Ten young musicians associated with the Eastman School of Music spent the night in jail after playing ‘Hail to the Chief” on Main Street in the minutes after Barack Obama was elected president of the United States.

They were arrested for unlawful assembly after the musicians marched from East Avenue down Main Street to the Hyatt Regency Hotel, where local top Democratic officials and supporters were celebrating.

Students flooded out of the Eastman Living Center to join in the procession, and by the time the march reached the hotel, more than 60 exuberant passers-by had taken up the musicians’ lead.

The musicians entered the hotel and joined Democratic leaders, including Mayor Bob Duffy, in song. ‘We sang the national anthem with them,” senior Stephen Lecik said. ‘They loved it.”

Although the Main Street corridor is not residential, police received noise complaints as the crowd passed residences near Eastman, and officers caught up to the ensemble near the hotel.Police asked the students to stop playing and they complied, proceeding back down Main Street to the Eastman campus. But elated Obama supporters continued to rally behind the musicians as they made their way home, and a critical mass of emotional Democrats provoked the students to resume playing.

‘All of a sudden we had 150 people behind the 10 of us with instruments,” Amos Rosenstein ’06 said. ‘So we had to play. We were going to stop when we got back to where people live.”

The second time officers approached the students, they were arrested for unlawful assembly, a law aimed at controlling violent riots.

‘The officers persuaded them to stop and desist, which they did,” Sgt. Mark Beaudrault said. ‘But then the crowd grew to an estimated 100 people and [the music] resumed. When you have 100 people at 1:30 in the morning walking down the sidewalk, what you don’t want to see is a jovial celebration turn into mayhem if one or two people did the wrong thing.”

‘We were about peace, and every single person we passed was so happy to see us,” Lecik said. ‘They honked and cheered everyone except this one cop.”
Students alleged political motivation.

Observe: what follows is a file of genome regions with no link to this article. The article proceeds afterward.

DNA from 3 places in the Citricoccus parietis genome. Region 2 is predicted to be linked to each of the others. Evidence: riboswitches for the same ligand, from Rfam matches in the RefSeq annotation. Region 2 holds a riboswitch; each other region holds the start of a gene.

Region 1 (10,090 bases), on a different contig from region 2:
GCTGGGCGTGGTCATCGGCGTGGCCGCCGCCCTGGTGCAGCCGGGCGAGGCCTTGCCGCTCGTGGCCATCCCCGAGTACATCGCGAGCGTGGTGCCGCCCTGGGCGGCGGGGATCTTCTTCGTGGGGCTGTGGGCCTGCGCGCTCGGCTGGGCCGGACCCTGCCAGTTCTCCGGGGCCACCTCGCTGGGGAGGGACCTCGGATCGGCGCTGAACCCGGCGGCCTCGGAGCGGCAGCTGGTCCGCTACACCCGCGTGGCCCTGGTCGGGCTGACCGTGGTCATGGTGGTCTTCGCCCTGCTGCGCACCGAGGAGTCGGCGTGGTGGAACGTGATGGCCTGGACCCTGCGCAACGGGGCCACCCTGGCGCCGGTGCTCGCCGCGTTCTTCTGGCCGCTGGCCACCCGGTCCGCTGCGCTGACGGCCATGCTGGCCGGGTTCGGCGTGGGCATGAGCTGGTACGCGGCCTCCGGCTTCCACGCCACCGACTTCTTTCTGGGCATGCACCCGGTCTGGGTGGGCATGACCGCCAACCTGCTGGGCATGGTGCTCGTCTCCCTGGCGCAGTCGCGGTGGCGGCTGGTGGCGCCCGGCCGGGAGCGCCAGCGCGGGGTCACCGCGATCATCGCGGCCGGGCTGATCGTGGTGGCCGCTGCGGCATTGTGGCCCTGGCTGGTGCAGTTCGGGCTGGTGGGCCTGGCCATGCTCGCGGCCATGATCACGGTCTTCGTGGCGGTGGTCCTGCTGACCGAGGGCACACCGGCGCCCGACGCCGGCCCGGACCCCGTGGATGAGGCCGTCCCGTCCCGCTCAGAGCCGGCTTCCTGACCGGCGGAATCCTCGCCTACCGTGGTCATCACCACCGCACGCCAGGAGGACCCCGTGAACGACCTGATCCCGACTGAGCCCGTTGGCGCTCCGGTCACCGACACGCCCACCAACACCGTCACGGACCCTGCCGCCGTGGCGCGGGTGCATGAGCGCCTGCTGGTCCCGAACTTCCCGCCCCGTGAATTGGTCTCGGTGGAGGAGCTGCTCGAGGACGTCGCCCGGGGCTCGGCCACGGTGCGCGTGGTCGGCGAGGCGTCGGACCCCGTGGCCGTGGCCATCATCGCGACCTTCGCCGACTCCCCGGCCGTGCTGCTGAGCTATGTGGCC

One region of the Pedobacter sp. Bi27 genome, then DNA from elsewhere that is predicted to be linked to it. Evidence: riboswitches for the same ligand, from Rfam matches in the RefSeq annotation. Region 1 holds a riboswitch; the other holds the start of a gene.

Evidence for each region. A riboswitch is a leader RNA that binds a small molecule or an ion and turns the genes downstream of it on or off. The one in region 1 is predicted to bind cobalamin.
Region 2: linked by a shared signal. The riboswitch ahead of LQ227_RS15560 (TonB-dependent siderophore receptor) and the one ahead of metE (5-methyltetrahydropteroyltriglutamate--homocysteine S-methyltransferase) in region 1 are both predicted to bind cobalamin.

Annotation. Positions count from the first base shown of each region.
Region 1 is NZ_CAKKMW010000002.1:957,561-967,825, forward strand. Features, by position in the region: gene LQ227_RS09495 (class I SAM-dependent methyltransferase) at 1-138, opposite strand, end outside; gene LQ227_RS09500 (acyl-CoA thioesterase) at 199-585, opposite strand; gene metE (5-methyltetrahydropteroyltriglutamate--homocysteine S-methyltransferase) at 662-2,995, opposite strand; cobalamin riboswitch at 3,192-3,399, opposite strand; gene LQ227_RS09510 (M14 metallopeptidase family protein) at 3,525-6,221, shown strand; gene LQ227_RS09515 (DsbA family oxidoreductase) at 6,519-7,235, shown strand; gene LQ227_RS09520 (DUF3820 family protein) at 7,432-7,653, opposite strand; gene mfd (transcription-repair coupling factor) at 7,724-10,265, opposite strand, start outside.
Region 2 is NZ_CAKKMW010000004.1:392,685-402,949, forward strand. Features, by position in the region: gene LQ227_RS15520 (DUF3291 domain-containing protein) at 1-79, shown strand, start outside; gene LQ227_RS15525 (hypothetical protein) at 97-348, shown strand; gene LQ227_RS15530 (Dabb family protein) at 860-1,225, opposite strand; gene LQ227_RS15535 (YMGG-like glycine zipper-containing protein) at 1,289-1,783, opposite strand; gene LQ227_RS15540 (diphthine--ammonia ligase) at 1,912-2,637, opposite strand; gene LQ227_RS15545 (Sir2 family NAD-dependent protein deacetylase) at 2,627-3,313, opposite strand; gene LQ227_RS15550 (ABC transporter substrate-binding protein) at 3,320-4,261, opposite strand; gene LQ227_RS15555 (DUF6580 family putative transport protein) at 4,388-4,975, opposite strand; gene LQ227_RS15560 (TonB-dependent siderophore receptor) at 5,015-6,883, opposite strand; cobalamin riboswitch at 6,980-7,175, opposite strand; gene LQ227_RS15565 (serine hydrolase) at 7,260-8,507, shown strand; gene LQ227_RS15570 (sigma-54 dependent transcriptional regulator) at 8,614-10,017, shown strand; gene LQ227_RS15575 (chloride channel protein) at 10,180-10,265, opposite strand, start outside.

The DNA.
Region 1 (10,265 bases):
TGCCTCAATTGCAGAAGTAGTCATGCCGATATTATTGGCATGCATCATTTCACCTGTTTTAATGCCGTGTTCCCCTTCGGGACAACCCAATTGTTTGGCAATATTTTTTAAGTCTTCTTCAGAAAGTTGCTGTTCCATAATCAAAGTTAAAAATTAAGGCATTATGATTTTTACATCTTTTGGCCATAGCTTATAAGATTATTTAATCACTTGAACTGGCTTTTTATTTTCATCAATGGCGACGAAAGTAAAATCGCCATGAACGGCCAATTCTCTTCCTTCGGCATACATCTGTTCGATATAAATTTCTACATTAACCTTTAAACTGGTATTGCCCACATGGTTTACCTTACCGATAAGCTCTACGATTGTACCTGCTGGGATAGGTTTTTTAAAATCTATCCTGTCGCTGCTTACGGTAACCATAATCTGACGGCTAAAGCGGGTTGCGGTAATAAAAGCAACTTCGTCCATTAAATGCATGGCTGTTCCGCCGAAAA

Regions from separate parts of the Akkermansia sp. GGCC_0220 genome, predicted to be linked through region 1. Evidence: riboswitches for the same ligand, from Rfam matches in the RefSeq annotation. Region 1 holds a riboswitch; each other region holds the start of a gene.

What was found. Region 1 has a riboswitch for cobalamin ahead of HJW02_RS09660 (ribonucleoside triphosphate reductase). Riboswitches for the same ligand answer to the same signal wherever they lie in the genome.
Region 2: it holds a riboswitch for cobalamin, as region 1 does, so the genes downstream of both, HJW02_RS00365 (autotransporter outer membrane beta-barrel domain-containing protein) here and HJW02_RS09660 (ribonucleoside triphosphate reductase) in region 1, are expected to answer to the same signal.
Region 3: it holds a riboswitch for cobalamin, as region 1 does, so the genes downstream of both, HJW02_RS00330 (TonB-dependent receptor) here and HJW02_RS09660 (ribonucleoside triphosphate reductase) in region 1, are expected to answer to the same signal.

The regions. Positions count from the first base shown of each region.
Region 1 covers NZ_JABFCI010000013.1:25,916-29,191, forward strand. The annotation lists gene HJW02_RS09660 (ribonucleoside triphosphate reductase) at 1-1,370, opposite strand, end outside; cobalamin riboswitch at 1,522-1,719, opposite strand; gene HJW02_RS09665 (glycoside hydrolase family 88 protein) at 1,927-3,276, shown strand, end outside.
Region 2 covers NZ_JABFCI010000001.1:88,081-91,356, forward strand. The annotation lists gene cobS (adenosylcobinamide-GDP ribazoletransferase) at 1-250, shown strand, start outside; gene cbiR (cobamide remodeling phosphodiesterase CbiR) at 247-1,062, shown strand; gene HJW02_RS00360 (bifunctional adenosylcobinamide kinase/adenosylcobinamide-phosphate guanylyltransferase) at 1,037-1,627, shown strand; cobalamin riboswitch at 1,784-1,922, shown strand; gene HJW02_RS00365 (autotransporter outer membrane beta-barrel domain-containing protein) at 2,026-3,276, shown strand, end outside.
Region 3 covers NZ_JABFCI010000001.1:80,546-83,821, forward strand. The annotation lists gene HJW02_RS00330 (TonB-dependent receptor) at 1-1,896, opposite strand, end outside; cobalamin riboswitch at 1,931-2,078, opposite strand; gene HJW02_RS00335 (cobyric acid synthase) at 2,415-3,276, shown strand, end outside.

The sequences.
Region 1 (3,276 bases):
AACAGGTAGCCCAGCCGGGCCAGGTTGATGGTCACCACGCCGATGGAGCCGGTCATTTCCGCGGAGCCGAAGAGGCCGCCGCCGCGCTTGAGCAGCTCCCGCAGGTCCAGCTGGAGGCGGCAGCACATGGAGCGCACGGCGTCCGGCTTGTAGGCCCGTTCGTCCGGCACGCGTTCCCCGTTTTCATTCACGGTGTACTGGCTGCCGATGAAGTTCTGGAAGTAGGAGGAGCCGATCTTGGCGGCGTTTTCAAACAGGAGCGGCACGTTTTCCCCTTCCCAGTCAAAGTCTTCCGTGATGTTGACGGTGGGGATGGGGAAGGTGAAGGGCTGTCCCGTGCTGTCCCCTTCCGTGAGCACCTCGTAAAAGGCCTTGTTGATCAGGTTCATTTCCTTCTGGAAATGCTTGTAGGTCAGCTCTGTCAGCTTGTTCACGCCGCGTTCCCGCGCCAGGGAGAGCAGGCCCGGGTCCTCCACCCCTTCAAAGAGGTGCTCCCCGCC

‘One of the lead officers was a disaffected McCain supporter,” Lecik said. ‘He was like “Nope, we’re doing this,’ and they got 10 cop cars and a paddywagon. Most of the other cops even thought it was a joke.”

‘They brought armored buses in as if in case they had to pack in another hundred Eastman students,” David Tomecek ’08 said.

The students were held in an underground cell from 2 a.m. until a court appearance yesterday morning.

Beaudralt said he assumes the students were offered bail, but the students said they weren’t given the opportunity.

‘They conveniently didn’t mention that we could pay a nominal fee to get out,” Tomecek said. ‘Every worker we asked a question just said, “I don’t know.'”

The University’s legal department provided a lawyer for the students.

‘That is a little bit of an unusual thing for this office to do and we made the decision because we learned about it at 9 a.m. and they had an appearance at 9:30,” UR Associate Legal Counselor Richard Crummins said.

The musicians were grateful for the quick action.

‘U of R is a great school and this is an instance where they really came through for their students,” Lecik said. ‘We were supposed to get 16 hours community service, but UR said that was not acceptable since we just spent the night in jail.”

The judge agreed to expunge the criminal charge from the students’ records if they stay out of trouble for the next six months.

‘The court appearance was a continuation of our parade, literally,” Robbie Vuichard, who teaches lessons at Eastman, said.

‘To have to be processed on Election Day… the irony was so thick. The biggest irony is when you consider Chicago,” Tomecek said, referring to the Democrats assembled in Grant Park for Obama’s victory speech. ‘That was the biggest gathering of Americans ever.”

But even hours after getting out of jail, despite a ragged and weary appearance, the music students’ spirits were high.

‘I needed a cigarette and a cup of coffee,” Lecik said.

His attention was quickly drawn back to a news article listing the numerous Republicans who had lost their seats as the students sat in jail.

Tomecek strummed a few major chords triumphantly. He explained the sense of excitement he felt after the election.

‘I think all of us who go to this school are on an emotional level with music,” Vuichard said. ‘We all felt something last night and went with our instinct.”

Rosiak is a member of the class of 2009.



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